Jennifer Breedy, Archives Assistant, and Lenora Williams, Mercury Digitisation Project Assistant, working to digitise a fragile page
The day to day requirements of the project required concentration and timing. It also demanded a high level of attention to detail and forethought to see a product that researchers can utilise. The set up was partially comprised of a copy stand and a Nikon D810 DSRL Camera. These technical aspects included creating even lighting, understanding just how subtle changes can impact on the image quality and understanding how the positioning of the subject can be as important in the end of product. This was one of our most challenging parts of the process, but a vital part in meeting the guidelines set out in the grant. Most of what I know about lighting a subject now comes from the intricacies of the FADGI standards.
Lenora Williams, Project Assistant
Timothy Sealy, Archives Technical Assistant, assisting the digitisation team
Over the first few months the daily process became familiar and even welcome. It was then that the team would meet one of our most memorable challenges yet. As an archives user, I know the disappointment of being told a book or pamphlet is closed, but never fully appreciated what that actually means until I handled issues from the 1812 and 1813 of this collection. Careful consideration was placed into transferring the material from the conservation department to the room where the digitisation process was being carried out and the special training and instruction given to the team on handling these delicate issues. Even with careful handling, these pages crumbled. They seemed to dissolve right by merely existing and it was then that the real importance of this project made its impact to all involved.
The more you interact with the material the more one can gain an appreciation of 1700-1800 Barbados. The Mercury Newspaper opens up 18th and 19th century Barbados though the eyes of a select, literate few. The newspaper as a resource sheds light on the way they saw themselves and the ideals they held for country, their businesses and themselves. I began seeing their words and exploring the similarities and differences of Barbados then and now. One great example is the newspaper itself. At present, several media houses publish a daily newspaper that has some 10 pages or more with cleverly merged articles. The Mercury newspaper as evidenced by this collection, was published twice per week usually around 3 or 4 pm.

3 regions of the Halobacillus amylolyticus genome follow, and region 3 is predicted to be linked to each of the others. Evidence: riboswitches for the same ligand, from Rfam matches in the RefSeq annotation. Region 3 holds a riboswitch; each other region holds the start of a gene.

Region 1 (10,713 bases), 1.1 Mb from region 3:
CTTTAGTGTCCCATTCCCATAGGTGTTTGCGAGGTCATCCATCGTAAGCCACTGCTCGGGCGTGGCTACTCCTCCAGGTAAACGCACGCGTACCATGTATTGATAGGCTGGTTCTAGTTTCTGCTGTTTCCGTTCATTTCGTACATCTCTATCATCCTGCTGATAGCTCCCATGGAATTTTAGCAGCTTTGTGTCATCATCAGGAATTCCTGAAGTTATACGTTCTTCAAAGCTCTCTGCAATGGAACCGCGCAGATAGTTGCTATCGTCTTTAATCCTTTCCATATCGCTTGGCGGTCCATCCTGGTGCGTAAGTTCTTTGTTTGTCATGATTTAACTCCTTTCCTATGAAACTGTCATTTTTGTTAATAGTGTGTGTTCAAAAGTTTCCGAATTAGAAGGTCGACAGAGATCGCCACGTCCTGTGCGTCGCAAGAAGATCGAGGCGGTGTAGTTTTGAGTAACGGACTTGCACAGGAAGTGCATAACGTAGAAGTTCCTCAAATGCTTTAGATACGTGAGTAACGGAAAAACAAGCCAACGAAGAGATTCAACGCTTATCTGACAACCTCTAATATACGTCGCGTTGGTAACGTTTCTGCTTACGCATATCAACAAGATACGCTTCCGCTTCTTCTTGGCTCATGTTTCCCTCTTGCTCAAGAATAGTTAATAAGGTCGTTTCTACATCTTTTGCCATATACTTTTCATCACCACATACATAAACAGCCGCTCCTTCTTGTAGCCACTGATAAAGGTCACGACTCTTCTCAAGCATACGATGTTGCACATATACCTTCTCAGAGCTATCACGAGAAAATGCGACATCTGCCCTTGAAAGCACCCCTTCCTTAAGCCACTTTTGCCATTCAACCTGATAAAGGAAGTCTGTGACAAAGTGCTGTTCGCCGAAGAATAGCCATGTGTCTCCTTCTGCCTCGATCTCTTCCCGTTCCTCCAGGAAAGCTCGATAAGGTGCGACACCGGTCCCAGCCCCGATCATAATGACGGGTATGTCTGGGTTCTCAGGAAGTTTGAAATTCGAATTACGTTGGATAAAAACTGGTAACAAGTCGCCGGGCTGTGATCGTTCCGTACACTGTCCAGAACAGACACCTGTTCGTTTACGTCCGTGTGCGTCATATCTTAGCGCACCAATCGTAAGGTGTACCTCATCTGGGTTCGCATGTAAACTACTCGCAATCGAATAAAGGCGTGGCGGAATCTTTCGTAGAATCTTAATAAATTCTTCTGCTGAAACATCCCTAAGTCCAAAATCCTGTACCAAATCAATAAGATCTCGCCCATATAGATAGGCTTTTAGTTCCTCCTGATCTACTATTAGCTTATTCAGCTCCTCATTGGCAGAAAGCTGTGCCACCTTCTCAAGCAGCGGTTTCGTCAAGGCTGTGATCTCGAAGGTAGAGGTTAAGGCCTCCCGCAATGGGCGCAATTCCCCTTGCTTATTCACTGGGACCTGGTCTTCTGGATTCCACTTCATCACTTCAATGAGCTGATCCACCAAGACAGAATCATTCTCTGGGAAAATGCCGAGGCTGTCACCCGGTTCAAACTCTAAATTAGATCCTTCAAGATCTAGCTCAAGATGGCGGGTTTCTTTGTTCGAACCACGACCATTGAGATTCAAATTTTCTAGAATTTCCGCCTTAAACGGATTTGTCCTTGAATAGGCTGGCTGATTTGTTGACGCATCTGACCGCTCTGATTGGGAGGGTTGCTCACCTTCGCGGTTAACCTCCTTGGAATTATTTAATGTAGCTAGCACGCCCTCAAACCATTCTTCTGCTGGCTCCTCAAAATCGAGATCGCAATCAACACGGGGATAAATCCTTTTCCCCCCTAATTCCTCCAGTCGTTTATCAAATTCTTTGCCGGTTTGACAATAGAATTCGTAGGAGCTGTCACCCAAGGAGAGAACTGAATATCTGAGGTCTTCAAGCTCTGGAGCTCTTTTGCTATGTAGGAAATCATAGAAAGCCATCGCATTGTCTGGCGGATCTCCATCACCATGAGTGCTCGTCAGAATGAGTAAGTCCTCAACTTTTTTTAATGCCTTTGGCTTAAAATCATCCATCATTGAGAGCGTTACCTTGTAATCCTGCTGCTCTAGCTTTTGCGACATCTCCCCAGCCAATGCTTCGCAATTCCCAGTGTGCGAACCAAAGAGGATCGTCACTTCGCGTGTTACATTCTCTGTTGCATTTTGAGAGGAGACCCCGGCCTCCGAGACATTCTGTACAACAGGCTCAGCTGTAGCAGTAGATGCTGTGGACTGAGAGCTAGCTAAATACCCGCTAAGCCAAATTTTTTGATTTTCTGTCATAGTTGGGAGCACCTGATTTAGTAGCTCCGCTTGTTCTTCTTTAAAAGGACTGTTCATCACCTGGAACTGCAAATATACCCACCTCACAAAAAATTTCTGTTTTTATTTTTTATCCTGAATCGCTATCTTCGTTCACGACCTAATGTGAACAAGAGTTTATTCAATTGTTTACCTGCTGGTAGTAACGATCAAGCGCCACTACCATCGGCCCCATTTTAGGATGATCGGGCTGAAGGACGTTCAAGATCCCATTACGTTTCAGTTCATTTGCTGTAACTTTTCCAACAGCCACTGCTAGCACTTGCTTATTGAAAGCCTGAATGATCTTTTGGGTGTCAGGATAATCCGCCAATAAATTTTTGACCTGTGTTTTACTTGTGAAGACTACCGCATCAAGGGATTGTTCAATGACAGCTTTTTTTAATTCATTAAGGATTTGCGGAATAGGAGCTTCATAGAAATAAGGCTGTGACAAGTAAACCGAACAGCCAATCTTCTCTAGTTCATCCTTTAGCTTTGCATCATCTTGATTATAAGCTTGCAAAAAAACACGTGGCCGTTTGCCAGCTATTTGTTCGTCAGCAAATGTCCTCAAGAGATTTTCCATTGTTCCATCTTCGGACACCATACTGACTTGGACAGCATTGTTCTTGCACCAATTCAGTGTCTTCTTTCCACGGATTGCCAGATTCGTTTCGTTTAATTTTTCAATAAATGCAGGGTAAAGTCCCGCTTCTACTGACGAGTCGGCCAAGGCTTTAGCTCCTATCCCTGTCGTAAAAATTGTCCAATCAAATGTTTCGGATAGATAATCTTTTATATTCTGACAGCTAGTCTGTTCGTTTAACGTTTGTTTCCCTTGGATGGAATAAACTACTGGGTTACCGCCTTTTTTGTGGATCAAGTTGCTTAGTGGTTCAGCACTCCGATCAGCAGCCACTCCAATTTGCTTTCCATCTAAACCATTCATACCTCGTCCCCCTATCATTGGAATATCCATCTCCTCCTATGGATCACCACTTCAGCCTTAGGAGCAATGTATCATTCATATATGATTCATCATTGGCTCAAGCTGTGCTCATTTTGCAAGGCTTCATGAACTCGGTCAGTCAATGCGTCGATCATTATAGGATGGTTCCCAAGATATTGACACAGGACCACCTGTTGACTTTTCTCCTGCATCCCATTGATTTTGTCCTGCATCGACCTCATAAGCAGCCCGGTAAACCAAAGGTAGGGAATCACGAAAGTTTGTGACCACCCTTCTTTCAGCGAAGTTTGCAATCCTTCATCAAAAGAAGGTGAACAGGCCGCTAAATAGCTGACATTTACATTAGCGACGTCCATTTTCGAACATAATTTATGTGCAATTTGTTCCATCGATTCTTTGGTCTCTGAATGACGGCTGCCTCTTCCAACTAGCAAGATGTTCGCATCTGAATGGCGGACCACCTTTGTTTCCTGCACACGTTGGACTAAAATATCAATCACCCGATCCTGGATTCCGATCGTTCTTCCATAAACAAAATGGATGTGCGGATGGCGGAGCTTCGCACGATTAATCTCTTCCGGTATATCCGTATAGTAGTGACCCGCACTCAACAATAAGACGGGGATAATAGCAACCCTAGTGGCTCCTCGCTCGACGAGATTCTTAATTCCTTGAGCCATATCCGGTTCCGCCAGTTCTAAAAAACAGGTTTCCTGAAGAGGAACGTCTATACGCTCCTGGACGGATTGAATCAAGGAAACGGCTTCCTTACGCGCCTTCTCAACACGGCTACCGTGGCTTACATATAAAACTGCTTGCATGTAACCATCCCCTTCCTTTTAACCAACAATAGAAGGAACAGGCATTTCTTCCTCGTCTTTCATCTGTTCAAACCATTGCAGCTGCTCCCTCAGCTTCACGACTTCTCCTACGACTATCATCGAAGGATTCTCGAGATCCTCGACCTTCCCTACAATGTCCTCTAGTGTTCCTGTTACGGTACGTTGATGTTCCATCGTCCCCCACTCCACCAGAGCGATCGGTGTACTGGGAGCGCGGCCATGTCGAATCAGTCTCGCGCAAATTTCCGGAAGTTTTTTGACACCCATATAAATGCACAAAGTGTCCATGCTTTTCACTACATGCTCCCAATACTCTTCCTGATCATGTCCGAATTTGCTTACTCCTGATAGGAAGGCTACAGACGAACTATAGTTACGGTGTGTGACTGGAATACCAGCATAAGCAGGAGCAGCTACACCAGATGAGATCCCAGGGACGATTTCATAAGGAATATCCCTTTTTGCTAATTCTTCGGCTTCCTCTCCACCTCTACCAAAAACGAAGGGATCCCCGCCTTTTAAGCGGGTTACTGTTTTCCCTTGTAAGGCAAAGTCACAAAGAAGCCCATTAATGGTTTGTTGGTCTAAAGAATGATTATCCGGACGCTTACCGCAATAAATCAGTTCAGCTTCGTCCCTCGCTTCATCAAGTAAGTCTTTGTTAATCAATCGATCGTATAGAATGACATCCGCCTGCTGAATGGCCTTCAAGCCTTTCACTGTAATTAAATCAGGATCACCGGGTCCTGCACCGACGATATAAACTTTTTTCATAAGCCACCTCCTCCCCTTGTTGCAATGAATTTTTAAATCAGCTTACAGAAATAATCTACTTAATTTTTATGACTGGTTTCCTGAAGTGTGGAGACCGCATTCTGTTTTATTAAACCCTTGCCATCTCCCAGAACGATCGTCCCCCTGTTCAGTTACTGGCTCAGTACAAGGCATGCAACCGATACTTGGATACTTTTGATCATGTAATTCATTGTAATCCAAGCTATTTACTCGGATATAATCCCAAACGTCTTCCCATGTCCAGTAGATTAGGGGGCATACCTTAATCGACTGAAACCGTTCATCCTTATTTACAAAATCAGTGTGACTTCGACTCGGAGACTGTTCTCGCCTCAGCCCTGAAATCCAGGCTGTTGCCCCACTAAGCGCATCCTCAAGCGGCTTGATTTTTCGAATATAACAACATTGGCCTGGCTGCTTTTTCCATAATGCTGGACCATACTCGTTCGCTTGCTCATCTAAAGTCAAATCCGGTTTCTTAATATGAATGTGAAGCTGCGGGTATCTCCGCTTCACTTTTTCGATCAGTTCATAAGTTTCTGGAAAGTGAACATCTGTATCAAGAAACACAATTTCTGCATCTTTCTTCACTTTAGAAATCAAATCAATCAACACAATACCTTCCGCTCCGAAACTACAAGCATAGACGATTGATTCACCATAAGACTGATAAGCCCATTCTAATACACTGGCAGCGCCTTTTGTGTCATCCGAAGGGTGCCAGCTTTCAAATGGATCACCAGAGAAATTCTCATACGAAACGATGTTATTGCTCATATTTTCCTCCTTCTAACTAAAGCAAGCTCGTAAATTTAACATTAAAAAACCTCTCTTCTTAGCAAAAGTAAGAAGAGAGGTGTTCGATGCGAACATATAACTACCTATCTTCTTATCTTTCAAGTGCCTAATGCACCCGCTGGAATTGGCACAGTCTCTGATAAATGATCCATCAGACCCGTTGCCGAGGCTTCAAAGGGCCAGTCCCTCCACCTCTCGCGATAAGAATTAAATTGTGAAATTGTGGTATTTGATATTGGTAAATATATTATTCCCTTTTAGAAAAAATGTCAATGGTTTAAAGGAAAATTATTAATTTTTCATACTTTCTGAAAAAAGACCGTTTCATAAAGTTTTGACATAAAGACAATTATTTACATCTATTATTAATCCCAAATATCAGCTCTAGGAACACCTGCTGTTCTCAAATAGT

It was striking to find that Barbadians then were no less materialistic. For example, one feature of the Mercury is the considerable number of advertisements each issue contains; sometimes taking up a large percentage of any given page. Many subscribers through the years give detailed lists of items for sale.
The newspaper will surely be most noted for its information on enslaved persons. Subheadings of “Absconded” or “A reward” preceded such notices which often give an avid description including occupation, location and family connections of enslaved person. Related information includes regular updates of the list of enslaved persons in the cage and owners. Uploading this resource into an open platform with free access to the full content will encourage users to engage with the content at their convenience.
I am thankful for the opportunity to work in this Endangered Archives Programme grant, and I look forward to being involved in other such projects in the future.
To see more images from the conservation and digitisation of the Mercury, please see here.
Written by Lenora Williams, Brian Inniss and Amalia S. Levi
Photos credit: Lenora Williams and Brian Innis.